Solving Operations

By David F. Carr  |  Posted 2004-02-06 Print this article Print

Solving Operations
The solution: Delete excess files and send a patch instructing the rovers how to use their flash and random memories more conservatively.

This patch was also sent to the second rover, Opportunity, which had meanwhile experienced a flawless landing on Jan. 24. That mobile explorer maintained communications with Earth even while it was bouncing to a stop. Then it flipped itself upright and began sending back images from its 20-megapixel stereo cameras.

By the end of January, the Mars exploration programs head scientist, Steve Squyres, said he was optimistic both rovers ultimately will work well beyond the three months originally planned. "We built margin [of error] on top of margin [of error], specifically to allow for the fact that things go wrong on a place like Mars," he says.

The resuscitation of Spirit continued a record of long-distance network recoveries for the space program. In 1990, the Galileo spacecraft sent to Jupiter suffered what could have been a mission-ending failure when its umbrella-like main antenna failed to unfold properly, but JPL managed to reprogram the spacecraft in flight. In that case, mission managers sent compression software that allowed Galileo to transmit data and high-resolution images over a backup antenna.

The rehabilitation of Spirit also came as explorations of Mars were putting unprecedented demands on the Deep Space Network. If Beagle 2 had remained in contact, NASA also would have assisted the Europeans with communications for that lander.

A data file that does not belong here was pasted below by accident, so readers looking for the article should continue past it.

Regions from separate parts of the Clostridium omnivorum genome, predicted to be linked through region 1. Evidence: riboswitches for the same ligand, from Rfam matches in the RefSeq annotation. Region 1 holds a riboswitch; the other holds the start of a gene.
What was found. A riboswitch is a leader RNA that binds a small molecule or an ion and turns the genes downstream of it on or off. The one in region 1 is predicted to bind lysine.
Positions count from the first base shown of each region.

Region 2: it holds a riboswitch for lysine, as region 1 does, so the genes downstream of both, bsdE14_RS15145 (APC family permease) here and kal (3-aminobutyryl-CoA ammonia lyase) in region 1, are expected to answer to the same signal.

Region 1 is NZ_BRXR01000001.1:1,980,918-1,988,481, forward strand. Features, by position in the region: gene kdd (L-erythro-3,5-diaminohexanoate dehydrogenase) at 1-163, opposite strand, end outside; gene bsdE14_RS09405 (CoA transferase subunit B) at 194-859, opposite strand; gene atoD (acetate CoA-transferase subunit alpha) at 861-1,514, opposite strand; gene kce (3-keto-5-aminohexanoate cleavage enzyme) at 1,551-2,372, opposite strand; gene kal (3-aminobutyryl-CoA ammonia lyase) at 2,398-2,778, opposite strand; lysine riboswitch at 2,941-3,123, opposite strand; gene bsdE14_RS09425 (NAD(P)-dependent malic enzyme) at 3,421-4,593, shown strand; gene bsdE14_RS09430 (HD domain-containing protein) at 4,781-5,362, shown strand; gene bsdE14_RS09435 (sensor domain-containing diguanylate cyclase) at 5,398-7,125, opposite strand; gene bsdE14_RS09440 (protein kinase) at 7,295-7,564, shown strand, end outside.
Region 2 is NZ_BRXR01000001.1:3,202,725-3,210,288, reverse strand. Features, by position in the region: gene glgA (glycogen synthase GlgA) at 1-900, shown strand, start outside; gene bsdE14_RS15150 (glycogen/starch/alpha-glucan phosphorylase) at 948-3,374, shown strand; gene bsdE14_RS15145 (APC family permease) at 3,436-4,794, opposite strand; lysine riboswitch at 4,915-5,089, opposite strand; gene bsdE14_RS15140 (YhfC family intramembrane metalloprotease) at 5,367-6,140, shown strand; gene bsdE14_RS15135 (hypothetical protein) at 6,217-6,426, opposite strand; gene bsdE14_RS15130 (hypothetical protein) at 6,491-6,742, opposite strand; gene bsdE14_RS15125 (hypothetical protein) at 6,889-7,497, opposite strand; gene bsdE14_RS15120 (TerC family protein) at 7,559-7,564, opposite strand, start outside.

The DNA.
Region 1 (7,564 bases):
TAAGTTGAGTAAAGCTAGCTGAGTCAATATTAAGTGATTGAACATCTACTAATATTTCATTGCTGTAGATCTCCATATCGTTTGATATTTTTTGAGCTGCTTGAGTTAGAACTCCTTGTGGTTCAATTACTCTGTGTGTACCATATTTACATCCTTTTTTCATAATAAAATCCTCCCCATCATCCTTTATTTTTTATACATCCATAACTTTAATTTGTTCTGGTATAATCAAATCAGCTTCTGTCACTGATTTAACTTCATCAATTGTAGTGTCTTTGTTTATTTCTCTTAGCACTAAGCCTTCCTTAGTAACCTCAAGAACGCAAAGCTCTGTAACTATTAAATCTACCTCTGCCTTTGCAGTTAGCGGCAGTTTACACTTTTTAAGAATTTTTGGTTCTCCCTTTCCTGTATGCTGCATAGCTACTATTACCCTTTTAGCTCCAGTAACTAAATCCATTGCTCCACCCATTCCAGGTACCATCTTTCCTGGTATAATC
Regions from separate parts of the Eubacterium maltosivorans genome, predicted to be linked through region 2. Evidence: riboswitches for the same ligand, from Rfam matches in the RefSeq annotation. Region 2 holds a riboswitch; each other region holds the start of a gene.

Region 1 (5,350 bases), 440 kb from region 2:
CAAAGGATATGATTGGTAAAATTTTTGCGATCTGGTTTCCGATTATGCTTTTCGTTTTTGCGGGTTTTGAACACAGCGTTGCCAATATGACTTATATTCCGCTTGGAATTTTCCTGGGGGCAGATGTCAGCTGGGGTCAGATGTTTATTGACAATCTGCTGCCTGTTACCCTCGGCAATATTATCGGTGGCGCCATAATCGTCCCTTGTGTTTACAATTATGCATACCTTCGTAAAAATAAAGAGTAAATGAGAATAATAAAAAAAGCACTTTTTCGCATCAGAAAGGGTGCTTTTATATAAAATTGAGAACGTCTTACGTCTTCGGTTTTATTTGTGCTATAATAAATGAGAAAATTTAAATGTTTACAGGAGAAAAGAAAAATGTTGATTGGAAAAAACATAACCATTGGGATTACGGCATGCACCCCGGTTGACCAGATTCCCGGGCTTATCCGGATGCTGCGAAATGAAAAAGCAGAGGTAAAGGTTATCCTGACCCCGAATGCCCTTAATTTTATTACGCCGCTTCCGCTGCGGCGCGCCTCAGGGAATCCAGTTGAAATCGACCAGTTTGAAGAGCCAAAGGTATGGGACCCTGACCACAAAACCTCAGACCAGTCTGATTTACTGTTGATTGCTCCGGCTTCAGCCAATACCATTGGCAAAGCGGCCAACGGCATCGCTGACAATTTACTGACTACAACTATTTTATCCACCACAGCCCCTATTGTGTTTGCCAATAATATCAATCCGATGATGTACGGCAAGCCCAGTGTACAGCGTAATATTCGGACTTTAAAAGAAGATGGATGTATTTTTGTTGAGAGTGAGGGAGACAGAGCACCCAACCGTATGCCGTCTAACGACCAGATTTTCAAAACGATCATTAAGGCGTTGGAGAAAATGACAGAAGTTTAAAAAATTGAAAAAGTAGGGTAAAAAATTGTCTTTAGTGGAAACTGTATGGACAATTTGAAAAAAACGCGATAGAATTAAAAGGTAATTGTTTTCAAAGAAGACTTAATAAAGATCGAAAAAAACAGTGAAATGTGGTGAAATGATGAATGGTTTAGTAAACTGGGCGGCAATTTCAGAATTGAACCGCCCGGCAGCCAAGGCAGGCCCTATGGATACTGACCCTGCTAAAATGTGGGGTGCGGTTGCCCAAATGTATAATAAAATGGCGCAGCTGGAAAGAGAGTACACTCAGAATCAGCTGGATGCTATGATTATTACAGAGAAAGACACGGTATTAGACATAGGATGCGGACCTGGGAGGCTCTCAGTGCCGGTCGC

To accommodate Spirit and Opportunity, the Deep Space Network has to maintain round-the-clock communication. Because they are on opposite sides of the planet, the two rovers operate on roughly opposite shifts. When one is in daylight, it gathers power through its solar panels, while the other powers down for the night.

For the $860-million mission to be completely successful, scientists wanted both rovers actively searching for signs that liquid water existed on Mars.

But, in any event, sending twin rovers to Mars served as insurance for NASA in case one robot was lost-redundant outposts of the 100-million-mile network.

Next Page: What you should do to run a space network.

David F. Carr David F. Carr is the Technology Editor for Baseline Magazine, a Ziff Davis publication focused on information technology and its management, with an emphasis on measurable, bottom-line results. He wrote two of Baseline's cover stories focused on the role of technology in disaster recovery, one focused on the response to the tsunami in Indonesia and another on the City of New Orleans after Hurricane Katrina.David has been the author or co-author of many Baseline Case Dissections on corporate technology successes and failures (such as the role of Kmart's inept supply chain implementation in its decline versus Wal-Mart or the successful use of technology to create new market opportunities for office furniture maker Herman Miller). He has also written about the FAA's halting attempts to modernize air traffic control, and in 2003 he traveled to Sierra Leone and Liberia to report on the role of technology in United Nations peacekeeping.David joined Baseline prior to the launch of the magazine in 2001 and helped define popular elements of the magazine such as Gotcha!, which offers cautionary tales about technology pitfalls and how to avoid them.

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